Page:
Traits of successful relationships between leaders and followers
Within organizations, the relationship between leaders and followers is absolutely vital.
When the dynamic between the follower and the leaders is one of support and mutual benefit, much will be achieved. They both need each other and need to work together to accomplish the tasks and goals of the organization. It’s often said that to be a good leader requires being a good follower.
Here are some of the attributes of successful relationships between leaders and followers.
Trust is vital to both leadership and followership. Leaders must be able to trust their followers will carry through on their tasks and followers must trust that their leaders will do the right thing. By being conscious of their actions, both leaders and followers can establish trust. Transparency and competency are characteristics often associated with trustworthiness.
Followers are looking for authenticity from their leaders and vice-versa. Authentic leaders are individuals who are acutely self-aware, ethical and balanced in the way they gather information and make decisions, according to the book “The Art of Followership: How Great Followers Create Great Leaders and Organizations.” Authentic followership is influenced by authentic leadership. Engagement between authentic leaders and followers can produce higher levels of self-regulation and positive developmental outcomes. For example, followers can develop a greater sense of ownership in work and objectives and trust for their leaders and organizations.
Leaders are judged by their boldness, confidence and ability to make tough decisions. However, followers don’t need to just stand by while leaders are taking care of the dirty work. Followers have major responsibilities also. In a Fast Company article, Barbara Kellerman, author of “Followership: How Followers are Creating Change and Changing Leaders,” is quoted as saying:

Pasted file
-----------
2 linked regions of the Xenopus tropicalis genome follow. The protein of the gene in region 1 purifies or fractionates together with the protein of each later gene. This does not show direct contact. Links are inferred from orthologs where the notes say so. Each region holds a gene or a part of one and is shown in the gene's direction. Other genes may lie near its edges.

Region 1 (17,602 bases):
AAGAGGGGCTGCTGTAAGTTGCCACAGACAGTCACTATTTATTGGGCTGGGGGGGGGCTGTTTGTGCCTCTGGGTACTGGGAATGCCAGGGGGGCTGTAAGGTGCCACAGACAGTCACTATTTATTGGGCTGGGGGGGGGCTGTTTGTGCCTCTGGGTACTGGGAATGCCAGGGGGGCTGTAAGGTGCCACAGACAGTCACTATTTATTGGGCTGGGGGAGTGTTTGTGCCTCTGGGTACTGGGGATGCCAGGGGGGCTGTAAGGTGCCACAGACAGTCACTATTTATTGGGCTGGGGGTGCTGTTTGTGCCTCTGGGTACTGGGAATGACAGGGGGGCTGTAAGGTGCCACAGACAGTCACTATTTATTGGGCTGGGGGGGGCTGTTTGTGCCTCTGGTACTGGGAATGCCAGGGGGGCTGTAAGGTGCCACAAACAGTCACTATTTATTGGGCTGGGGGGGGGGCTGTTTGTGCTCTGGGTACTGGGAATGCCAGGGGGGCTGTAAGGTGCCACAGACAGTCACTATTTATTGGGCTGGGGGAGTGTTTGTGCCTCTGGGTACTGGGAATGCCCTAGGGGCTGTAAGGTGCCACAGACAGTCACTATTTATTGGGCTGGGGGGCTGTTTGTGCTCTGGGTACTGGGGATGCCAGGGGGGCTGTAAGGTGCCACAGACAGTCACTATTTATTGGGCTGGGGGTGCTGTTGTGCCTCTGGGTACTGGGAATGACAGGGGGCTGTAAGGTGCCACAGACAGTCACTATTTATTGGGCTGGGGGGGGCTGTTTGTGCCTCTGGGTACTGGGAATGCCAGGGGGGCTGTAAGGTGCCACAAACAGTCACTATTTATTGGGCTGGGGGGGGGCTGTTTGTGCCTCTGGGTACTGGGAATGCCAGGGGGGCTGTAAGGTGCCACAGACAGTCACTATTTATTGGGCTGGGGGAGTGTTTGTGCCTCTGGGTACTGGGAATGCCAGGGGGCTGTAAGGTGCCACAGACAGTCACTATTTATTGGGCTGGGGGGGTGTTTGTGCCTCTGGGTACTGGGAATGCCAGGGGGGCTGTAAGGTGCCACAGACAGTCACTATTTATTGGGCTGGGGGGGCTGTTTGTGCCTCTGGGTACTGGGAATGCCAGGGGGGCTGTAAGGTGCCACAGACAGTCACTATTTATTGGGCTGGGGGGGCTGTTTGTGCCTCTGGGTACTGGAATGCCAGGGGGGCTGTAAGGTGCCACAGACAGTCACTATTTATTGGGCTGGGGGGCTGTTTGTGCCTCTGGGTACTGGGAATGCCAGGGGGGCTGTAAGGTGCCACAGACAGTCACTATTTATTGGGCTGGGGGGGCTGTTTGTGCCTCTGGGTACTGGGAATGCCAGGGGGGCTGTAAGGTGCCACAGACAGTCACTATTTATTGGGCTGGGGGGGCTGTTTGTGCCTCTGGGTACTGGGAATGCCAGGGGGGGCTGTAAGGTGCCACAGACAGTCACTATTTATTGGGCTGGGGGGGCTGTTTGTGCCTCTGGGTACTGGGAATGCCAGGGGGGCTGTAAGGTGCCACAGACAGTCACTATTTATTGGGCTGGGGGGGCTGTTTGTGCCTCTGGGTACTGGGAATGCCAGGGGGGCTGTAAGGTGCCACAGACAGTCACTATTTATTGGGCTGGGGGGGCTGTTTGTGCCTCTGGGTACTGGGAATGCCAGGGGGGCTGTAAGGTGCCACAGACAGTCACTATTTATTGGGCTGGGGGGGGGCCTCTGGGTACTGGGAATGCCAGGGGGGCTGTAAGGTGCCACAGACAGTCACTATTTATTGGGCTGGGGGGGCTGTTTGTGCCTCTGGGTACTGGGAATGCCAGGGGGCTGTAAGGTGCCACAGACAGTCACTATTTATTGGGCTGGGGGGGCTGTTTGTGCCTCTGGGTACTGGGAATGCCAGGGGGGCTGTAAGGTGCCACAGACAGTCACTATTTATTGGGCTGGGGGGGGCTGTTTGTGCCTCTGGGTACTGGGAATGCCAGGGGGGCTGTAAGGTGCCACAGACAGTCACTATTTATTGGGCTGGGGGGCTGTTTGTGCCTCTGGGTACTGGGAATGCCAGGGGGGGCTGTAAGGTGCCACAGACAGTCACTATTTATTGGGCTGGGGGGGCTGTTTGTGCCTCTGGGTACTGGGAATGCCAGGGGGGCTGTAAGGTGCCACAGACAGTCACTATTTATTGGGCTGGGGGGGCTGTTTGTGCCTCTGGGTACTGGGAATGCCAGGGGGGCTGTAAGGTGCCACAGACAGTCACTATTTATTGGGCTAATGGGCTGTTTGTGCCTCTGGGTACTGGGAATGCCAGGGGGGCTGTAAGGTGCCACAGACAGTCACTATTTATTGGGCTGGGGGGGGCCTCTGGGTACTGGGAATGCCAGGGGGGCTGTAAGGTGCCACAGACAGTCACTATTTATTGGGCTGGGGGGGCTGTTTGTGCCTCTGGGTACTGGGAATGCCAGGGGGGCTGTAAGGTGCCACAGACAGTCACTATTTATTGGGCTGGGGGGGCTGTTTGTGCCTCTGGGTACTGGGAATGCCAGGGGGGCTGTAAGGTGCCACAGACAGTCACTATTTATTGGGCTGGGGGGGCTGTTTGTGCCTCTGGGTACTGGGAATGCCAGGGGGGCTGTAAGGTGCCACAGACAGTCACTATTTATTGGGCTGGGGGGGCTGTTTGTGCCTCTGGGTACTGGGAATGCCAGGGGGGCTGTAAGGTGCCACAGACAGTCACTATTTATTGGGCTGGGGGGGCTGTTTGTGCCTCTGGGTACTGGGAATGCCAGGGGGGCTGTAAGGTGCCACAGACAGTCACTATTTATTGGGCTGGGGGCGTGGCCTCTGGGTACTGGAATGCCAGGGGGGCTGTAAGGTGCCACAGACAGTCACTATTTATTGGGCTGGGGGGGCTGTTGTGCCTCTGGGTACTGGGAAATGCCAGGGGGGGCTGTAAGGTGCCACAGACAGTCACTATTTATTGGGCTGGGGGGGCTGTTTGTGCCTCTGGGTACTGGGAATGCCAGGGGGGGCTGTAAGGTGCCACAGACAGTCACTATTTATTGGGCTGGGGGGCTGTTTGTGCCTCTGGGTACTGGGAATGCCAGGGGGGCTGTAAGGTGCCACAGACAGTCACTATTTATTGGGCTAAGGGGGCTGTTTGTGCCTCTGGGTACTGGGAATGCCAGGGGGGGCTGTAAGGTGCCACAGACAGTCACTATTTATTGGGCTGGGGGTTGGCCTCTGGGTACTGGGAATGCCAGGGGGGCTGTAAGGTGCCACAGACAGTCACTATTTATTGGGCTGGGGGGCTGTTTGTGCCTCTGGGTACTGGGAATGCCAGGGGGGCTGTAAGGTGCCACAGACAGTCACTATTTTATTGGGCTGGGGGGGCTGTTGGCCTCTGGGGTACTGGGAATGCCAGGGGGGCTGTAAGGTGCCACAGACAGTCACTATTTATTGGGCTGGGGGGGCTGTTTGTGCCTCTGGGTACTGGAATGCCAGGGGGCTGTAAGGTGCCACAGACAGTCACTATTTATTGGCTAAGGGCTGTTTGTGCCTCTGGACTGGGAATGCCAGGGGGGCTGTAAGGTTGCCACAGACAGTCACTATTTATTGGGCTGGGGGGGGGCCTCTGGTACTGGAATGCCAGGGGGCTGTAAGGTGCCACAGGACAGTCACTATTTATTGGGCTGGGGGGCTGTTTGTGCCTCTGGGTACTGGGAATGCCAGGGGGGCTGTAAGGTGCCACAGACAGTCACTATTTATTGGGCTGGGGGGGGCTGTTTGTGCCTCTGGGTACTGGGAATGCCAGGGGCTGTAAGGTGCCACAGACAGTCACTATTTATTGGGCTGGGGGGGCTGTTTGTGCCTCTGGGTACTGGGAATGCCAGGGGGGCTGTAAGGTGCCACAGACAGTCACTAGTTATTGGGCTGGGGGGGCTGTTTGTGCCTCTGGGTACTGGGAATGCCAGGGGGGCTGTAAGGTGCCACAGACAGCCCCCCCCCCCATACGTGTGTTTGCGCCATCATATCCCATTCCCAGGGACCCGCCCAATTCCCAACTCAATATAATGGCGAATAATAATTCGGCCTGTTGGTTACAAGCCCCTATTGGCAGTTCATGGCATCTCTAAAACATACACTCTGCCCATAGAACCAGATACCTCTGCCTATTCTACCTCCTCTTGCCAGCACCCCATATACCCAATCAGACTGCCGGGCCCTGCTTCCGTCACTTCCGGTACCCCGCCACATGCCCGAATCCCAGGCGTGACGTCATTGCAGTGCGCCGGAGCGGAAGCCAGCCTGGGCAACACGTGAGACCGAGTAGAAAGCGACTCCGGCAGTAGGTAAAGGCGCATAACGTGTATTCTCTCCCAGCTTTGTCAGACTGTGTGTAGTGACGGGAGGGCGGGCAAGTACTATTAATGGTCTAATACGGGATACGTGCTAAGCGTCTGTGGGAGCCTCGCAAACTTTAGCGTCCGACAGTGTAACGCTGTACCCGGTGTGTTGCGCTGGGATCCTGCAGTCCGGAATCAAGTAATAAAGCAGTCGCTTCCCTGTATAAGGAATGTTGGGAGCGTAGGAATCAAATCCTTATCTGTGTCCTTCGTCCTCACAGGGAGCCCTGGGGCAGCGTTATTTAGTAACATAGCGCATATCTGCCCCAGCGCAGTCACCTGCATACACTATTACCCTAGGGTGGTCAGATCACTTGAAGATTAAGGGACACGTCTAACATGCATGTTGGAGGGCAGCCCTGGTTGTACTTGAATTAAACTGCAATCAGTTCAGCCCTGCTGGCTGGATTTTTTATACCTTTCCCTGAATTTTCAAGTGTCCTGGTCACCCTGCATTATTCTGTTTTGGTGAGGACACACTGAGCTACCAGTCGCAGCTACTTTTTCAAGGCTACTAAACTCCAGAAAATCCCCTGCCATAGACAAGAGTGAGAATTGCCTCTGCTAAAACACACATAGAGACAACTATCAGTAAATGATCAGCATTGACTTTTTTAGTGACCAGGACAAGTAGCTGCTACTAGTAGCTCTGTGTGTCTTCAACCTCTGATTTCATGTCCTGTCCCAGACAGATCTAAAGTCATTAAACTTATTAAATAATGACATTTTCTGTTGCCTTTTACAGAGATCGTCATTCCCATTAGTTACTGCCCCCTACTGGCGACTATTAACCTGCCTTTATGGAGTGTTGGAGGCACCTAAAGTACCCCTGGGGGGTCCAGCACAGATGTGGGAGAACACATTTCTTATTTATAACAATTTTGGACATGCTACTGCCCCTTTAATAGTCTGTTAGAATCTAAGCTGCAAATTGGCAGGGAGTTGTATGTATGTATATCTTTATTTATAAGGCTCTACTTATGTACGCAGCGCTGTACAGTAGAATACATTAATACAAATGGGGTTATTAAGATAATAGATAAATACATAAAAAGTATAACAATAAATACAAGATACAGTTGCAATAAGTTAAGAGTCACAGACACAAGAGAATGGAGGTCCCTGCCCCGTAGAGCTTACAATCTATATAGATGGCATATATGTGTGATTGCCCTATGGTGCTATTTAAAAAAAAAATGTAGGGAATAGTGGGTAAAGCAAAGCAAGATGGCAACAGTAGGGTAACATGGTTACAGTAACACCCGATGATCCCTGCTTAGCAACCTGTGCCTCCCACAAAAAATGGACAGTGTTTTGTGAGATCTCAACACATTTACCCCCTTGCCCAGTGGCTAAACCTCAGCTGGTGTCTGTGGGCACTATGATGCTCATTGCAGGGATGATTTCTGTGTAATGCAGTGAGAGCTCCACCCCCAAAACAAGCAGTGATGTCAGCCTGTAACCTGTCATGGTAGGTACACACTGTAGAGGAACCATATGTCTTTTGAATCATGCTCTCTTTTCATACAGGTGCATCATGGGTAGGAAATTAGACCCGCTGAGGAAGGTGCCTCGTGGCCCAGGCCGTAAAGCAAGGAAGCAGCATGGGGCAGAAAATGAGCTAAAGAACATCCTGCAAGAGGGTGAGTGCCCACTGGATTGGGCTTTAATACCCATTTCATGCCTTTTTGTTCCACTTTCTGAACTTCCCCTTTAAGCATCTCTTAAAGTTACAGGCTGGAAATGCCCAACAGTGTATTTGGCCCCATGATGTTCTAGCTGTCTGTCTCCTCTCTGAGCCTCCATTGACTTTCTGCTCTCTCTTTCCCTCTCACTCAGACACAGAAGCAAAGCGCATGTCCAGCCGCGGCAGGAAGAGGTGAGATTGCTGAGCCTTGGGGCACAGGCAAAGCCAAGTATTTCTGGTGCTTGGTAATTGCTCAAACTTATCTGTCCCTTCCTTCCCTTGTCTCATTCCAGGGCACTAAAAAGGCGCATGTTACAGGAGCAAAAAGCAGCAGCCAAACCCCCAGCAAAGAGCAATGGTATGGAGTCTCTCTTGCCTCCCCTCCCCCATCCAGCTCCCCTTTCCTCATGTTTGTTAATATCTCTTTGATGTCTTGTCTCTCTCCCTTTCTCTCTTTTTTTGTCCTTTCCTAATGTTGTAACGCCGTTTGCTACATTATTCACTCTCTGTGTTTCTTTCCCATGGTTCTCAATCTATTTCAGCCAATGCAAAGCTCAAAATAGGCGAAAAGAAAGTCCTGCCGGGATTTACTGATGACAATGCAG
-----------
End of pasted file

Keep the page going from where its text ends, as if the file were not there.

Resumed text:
“Being a good follower is complicated in ways that are rather similar to being a good leader. It means being engaged. It means paying attention. It means having the courage to speak up when something’s wrong and it means having the energy and activism to support a leader or manager who’s doing things wisely and well.”
Followers and leaders show courage by communicating openly, taking action when needed and holding themselves accountable for modeling the behaviors they expect of others.
Followers and leaders alike develop by learning to read people and understanding what motivates them.
Many of the attributes of effective leader-follower relationships stem from support for each other and their organization. Considering each other’s needs, showing care and empathy and working together to create a productive and friendly environment are ways leaders and followers are supportive.
The Masters in Organizational Leadership (MOL) program at Alvernia University in Reading, PA offers lessons on how leaders and followers can inspire each other, as well as develop trust, authenticity, courageousness, and support. The curriculum for this program is designed so that the faculty work with four to six students as part of a coaching/mentoring team which remains together for the duration of the program. Along with working together on different team projects, each team member also holds leadership and followership roles which helps them understand that dynamic in practice.